Jack Haffey
Thanks to the authors, Robert G. Eccles and Tim Youmans, for this article. With them, I believe "shareholders are just one audience among others that the board may consider when making decisions on behalf of the corporation.” I also am not surprised that their research to date “has shown – without exception – that the board of directors' primary duty is to the corporation itself as a separate legal person.”
The authors' suggestion “that a company's board of directors issue an annual 'Statement of Significant Audiences and Materiality (The Statement)'" is an excellent one. Their explanation that other efforts are underway addressing the fiduciary duty or obligation  - of the board to the corporation and to shareholders and others (?) - is also good to read.
I suggest that the authors continue this good work, and that achieving transparency – their goal as I understand it – is fine but not enough. They might consider not being agnostic on this matter. The ultimate long term  value creation potential of every corporation – indeed of every organization – goes beyond transparency and really goes to the corporation's reason for existence and the best conceptual and behavioral mindset to achieve this ultimate value level.
The old “profit, the more the better” mindset should be discarded. It is both sub-optimal and almost criminally narrow. The necessary dominant mindset going forward is explained below and at the link it offers. I invite the authors to read and consider this 21st century dominant mindset proposal.
So, at http://www.jackhaffey.blogspot.com please find the June 24, 2015 blog post that explains the formula I offer for the 21st century essential dominant mindset – the mindset that will enable corporations (all organizations) to identify, get to and remain on their long term maximum value creation trajectory. CSR, Sustainability and the other specific means toward this end all fit in this actionable mindset – and this mindset replaces the old, tired and sub-optimizing, dysfunctional “profit, the more the better” mindset of the last 45 + years. Leadership and cultural adjustments are needed, and happiness, with ubiquitous virtues and unalienable rights – and a robust understanding of fiduciary obligations – are all part of this mindset’s elegance. It allows the best of human nature to flourish in the commercial and societal marketplaces.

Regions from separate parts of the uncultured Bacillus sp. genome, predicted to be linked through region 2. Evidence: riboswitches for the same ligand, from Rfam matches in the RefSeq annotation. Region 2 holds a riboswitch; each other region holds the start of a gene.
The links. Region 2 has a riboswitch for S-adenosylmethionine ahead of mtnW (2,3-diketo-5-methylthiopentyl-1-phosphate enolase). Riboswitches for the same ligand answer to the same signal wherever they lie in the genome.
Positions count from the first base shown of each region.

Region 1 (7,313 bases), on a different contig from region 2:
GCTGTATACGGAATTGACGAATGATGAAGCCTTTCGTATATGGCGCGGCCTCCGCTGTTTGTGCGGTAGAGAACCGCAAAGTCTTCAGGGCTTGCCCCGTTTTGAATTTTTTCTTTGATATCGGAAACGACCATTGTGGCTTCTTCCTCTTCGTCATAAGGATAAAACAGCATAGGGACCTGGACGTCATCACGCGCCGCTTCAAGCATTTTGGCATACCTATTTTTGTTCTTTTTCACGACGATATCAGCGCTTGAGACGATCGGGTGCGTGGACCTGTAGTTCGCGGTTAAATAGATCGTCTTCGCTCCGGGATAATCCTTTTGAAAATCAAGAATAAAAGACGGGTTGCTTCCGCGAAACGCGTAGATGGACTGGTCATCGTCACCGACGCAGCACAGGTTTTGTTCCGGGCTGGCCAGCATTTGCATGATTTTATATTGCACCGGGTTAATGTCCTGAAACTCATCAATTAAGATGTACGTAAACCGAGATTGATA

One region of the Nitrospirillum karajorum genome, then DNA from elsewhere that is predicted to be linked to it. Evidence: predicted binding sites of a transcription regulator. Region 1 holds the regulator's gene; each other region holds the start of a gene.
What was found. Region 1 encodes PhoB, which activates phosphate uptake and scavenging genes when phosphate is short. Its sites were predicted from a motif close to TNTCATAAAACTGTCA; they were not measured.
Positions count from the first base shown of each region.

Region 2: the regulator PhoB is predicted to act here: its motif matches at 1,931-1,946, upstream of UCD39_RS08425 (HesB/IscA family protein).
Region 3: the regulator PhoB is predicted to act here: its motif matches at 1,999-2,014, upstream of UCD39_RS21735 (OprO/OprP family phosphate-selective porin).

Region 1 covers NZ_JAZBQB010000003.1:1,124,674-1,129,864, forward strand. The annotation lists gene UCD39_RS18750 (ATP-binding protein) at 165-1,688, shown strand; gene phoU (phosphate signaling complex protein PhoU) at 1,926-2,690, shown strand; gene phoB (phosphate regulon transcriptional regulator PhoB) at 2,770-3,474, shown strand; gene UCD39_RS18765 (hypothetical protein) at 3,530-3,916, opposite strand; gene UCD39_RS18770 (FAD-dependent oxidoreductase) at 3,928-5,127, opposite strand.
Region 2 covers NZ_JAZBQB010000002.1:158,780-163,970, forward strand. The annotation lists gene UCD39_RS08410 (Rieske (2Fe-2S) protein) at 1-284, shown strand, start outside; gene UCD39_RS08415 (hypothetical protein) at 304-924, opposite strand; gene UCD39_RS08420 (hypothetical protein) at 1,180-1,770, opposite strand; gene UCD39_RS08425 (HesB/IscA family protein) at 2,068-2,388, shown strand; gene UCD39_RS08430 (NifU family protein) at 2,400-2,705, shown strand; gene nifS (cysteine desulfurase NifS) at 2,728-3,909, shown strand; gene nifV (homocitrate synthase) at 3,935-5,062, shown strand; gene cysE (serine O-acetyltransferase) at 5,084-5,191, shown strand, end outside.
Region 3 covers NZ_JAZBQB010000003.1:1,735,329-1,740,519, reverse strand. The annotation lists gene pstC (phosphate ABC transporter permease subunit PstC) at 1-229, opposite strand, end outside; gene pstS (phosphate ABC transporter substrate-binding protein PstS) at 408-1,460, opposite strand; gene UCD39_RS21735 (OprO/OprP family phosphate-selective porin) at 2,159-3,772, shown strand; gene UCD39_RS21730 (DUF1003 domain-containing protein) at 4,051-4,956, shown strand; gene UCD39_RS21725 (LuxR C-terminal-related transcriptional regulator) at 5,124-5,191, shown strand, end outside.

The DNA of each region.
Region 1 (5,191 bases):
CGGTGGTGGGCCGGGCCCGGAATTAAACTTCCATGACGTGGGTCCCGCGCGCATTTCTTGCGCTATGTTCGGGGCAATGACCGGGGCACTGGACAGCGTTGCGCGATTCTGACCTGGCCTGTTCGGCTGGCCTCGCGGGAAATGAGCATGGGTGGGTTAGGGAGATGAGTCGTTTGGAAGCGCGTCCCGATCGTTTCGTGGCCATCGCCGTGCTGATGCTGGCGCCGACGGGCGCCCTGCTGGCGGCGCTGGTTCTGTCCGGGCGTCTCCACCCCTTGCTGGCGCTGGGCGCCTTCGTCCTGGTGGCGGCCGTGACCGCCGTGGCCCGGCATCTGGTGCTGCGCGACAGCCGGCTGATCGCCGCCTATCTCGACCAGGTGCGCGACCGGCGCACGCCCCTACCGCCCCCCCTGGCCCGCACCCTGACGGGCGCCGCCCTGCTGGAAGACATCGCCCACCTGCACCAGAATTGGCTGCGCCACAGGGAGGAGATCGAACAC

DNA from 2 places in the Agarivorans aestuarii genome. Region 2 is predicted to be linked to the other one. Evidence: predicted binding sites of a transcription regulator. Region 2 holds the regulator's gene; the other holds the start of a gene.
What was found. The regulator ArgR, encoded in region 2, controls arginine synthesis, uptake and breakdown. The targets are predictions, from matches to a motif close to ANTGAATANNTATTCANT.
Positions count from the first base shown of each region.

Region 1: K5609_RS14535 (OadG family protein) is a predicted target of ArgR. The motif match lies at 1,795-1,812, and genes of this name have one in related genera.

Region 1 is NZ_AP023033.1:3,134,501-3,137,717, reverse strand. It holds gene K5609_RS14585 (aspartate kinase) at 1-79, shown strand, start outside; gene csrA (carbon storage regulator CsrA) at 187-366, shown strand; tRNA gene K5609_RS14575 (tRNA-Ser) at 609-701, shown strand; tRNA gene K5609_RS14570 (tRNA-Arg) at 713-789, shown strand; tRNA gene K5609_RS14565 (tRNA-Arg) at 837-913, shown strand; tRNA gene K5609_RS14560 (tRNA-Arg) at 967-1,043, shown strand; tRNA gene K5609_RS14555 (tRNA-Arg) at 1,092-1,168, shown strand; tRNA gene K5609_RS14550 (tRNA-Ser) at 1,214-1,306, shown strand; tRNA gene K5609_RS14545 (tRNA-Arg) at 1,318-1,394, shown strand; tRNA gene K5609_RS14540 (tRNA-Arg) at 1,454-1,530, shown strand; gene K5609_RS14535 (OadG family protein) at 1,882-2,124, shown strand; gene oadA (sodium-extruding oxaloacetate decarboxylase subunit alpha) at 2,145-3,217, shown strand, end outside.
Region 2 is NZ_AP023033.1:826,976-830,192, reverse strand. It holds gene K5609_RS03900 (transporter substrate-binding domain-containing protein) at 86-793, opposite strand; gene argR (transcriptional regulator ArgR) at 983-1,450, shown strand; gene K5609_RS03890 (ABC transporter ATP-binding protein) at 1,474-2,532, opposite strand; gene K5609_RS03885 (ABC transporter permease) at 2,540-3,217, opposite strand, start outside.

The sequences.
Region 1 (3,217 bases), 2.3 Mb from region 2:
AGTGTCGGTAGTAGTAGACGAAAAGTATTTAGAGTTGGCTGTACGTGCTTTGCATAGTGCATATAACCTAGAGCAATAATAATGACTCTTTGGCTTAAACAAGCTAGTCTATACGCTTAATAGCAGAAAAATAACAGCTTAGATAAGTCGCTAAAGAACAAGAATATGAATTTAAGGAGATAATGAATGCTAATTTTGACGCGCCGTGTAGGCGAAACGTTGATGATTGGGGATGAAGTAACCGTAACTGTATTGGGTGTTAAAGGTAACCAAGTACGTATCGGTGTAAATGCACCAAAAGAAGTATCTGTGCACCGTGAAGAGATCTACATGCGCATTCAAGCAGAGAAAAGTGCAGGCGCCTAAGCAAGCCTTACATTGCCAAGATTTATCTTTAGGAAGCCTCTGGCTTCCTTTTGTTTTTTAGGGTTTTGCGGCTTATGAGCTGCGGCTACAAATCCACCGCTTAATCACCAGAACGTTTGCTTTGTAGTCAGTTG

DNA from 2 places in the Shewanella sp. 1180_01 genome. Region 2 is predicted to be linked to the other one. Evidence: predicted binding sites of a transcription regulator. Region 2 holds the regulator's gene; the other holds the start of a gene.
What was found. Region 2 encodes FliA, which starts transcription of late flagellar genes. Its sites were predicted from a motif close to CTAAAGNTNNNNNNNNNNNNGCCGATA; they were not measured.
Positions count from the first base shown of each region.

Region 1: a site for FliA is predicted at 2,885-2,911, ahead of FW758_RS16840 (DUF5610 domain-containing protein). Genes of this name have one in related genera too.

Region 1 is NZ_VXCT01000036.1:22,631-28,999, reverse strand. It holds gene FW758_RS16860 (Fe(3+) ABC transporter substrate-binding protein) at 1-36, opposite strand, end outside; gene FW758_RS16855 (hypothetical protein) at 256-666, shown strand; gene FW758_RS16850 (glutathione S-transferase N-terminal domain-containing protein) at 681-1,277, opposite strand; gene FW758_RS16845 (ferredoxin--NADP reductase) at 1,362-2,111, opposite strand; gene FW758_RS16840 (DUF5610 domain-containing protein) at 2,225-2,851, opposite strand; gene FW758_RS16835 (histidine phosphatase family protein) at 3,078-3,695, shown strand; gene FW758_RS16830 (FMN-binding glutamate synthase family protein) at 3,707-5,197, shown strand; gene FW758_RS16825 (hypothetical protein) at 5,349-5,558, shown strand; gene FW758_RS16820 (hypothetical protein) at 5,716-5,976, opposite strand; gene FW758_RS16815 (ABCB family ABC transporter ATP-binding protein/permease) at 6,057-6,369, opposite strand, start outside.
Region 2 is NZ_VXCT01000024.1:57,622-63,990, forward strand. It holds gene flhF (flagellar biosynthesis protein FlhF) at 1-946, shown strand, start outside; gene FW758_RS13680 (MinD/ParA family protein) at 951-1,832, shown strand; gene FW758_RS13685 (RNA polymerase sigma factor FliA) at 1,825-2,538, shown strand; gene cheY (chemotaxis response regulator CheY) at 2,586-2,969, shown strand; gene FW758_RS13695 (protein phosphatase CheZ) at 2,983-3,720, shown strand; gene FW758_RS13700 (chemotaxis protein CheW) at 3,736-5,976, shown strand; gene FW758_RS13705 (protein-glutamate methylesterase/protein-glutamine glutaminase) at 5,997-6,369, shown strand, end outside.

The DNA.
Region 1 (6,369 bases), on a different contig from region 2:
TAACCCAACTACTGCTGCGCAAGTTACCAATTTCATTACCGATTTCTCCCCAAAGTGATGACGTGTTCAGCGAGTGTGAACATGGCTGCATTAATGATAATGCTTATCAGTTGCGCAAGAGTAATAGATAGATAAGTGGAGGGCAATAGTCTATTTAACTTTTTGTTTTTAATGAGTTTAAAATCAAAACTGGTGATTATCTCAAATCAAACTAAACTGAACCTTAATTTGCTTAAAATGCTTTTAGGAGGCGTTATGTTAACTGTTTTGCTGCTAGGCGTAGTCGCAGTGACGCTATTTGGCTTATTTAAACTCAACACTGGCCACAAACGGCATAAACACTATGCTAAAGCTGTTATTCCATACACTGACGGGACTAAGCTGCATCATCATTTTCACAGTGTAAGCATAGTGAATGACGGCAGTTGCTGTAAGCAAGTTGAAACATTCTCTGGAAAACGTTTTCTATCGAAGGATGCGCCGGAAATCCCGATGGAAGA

Dr. Riaz Sahi
This is my belief that the board members have to understand that they are not only obliged to look after the interests of stockholders, but also see that whatever they are doing is within the moral character which includes social responsibility towards society. They have tremendous power to remove the sufferings of others, and they have to remain morally committed by not letting managers to abuse power. Just having good intentions are not enough, they have to go beyond that to resolve dilemmas of life and business.
Leslie Gaines-Ross
The idea behind the Statement is long overdue. It puts pressure on board members to prioritize stakeholders and also recognize who they might be overlooking as important to their reputation and sustainable outlook. I wholeheartedly agree that it is worth a Board's time to seriously consider its role to society. With Eccles and Youmans efforts, we might finally begin to see how corporations exist to enhance the bottom line AND civil society.